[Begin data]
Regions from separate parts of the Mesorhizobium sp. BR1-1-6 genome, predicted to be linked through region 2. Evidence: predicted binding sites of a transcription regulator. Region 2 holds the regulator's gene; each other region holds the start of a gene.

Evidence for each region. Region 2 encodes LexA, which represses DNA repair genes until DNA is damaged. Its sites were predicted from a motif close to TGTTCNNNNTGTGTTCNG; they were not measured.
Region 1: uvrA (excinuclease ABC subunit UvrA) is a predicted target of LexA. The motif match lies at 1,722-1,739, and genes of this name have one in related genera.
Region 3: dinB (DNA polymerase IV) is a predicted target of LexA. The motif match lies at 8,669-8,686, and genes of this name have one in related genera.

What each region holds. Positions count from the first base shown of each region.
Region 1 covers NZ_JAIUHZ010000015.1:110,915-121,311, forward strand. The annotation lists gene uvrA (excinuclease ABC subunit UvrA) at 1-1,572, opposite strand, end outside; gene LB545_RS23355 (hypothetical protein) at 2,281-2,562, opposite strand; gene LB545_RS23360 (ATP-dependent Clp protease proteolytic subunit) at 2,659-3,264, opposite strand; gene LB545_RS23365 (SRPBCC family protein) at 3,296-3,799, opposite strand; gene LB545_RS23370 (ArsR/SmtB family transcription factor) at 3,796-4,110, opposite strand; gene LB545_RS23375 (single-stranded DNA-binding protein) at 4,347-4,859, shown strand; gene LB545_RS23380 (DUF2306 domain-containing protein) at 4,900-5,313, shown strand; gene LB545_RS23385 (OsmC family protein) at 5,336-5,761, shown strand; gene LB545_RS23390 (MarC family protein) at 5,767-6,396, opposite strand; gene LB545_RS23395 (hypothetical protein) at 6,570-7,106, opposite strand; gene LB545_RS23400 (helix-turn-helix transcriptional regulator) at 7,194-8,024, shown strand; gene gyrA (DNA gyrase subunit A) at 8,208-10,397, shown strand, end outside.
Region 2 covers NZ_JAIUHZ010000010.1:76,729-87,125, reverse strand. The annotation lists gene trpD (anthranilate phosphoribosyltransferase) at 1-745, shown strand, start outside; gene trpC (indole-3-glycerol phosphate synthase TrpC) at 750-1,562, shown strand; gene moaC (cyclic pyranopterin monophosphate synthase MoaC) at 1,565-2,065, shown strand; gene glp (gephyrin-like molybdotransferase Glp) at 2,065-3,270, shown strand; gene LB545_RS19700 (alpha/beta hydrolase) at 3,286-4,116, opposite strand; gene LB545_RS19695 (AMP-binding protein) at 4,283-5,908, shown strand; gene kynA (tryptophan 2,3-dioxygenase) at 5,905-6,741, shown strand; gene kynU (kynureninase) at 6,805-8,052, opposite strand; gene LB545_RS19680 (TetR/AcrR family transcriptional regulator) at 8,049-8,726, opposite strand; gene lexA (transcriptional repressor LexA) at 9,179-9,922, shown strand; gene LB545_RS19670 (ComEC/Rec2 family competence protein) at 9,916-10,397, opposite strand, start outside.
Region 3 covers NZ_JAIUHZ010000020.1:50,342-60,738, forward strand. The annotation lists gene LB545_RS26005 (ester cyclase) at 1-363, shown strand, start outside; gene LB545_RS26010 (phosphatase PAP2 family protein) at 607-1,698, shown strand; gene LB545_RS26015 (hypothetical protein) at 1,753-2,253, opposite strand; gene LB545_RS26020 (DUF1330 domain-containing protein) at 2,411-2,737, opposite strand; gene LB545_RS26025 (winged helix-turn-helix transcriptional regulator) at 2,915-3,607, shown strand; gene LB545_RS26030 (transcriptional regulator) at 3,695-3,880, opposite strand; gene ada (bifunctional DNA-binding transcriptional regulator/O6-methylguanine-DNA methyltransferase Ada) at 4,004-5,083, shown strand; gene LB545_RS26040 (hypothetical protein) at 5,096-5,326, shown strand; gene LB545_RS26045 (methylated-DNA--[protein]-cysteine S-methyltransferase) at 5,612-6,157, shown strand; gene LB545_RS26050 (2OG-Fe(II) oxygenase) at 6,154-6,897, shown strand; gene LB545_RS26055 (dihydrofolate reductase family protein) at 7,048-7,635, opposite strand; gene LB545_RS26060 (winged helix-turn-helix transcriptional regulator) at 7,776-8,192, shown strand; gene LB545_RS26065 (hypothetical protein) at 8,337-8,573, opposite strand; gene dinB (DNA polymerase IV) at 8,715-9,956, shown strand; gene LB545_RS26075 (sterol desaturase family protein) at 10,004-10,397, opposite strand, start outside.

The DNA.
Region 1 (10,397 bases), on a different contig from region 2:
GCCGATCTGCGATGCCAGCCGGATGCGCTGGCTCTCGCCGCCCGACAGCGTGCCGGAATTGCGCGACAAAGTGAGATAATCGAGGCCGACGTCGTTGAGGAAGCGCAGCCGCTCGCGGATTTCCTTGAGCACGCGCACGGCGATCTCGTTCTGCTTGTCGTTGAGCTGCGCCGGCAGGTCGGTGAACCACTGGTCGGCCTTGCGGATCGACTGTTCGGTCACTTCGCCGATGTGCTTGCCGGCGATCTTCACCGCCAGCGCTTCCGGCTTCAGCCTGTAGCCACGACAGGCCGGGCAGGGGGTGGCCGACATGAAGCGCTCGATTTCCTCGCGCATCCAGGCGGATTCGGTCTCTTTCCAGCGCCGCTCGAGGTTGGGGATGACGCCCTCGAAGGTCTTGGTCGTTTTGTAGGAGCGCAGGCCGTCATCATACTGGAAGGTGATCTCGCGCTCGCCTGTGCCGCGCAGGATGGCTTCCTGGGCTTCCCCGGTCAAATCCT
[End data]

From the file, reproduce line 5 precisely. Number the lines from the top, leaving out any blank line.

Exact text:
What each region holds. Positions count from the first base shown of each region.